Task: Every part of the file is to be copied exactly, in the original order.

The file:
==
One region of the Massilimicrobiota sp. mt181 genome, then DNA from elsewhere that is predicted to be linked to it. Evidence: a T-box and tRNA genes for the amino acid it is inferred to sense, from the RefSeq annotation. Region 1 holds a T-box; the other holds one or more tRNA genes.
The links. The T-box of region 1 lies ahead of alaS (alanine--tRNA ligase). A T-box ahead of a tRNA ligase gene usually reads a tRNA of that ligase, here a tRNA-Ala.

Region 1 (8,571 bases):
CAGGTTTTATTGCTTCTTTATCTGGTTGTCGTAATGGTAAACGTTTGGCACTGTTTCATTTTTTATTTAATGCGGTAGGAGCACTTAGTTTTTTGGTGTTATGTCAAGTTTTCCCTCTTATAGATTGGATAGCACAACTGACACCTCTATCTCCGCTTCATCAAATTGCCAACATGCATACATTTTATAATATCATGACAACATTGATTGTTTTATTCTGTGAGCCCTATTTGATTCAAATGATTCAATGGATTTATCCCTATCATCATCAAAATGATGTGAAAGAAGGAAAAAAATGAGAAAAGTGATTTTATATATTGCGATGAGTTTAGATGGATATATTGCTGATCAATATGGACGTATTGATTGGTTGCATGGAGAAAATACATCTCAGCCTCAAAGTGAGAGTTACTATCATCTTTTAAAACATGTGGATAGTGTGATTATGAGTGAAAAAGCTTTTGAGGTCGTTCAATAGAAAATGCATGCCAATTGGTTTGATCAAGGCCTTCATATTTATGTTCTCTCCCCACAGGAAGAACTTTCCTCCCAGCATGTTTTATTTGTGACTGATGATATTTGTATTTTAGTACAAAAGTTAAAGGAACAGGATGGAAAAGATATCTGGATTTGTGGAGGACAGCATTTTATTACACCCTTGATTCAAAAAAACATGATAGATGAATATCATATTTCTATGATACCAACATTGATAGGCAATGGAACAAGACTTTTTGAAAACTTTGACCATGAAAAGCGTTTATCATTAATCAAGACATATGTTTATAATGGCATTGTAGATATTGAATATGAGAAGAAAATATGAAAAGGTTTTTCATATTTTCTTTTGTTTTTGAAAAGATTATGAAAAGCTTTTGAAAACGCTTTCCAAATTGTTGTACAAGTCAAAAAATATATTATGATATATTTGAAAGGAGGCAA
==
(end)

One region of the Massilimicrobiota sp. mt181 genome, then DNA from elsewhere that is predicted to be linked to it. Evidence: a T-box and tRNA genes for the amino acid it is inferred to sense, from the RefSeq annotation. Region 1 holds a T-box; the other holds one or more tRNA genes.
The links. The T-box of region 1 lies ahead of alaS (alanine--tRNA ligase). A T-box ahead of a tRNA ligase gene usually reads a tRNA of that ligase, here a tRNA-Ala.

Region 1 (8,571 bases):
CAGGTTTTATTGCTTCTTTATCTGGTTGTCGTAATGGTAAACGTTTGGCACTGTTTCATTTTTTATTTAATGCGGTAGGAGCACTTAGTTTTTTGGTGTTATGTCAAGTTTTCCCTCTTATAGATTGGATAGCACAACTGACACCTCTATCTCCGCTTCATCAAATTGCCAACATGCATACATTTTATAATATCATGACAACATTGATTGTTTTATTCTGTGAGCCCTATTTGATTCAAATGATTCAATGGATTTATCCCTATCATCATCAAAATGATGTGAAAGAAGGAAAAAAATGAGAAAAGTGATTTTATATATTGCGATGAGTTTAGATGGATATATTGCTGATCAATATGGACGTATTGATTGGTTGCATGGAGAAAATACATCTCAGCCTCAAAGTGAGAGTTACTATCATCTTTTAAAACATGTGGATAGTGTGATTATGAGTGAAAAAGCTTTTGAGGTCGTTCAATAGAAAATGCATGCCAATTGGTTTGATCAAGGCCTTCATATTTATGTTCTCTCCCCACAGGAAGAACTTTCCTCCCAGCATGTTTTATTTGTGACTGATGATATTTGTATTTTAGTACAAAAGTTAAAGGAACAGGATGGAAAAGATATCTGGATTTGTGGAGGACAGCATTTTATTACACCCTTGATTCAAAAAAACATGATAGATGAATATCATATTTCTATGATACCAACATTGATAGGCAATGGAACAAGACTTTTTGAAAACTTTGACCATGAAAAGCGTTTATCATTAATCAAGACATATGTTTATAATGGCATTGTAGATATTGAATATGAGAAGAAAATATGAAAAGGTTTTTCATATTTTCTTTTGTTTTTGAAAAGATTATGAAAAGCTTTTGAAAACGCTTTCCAAATTGTTGTACAAGTCAAAAAATATATTATGATATATTTGAAAGGAGGCAA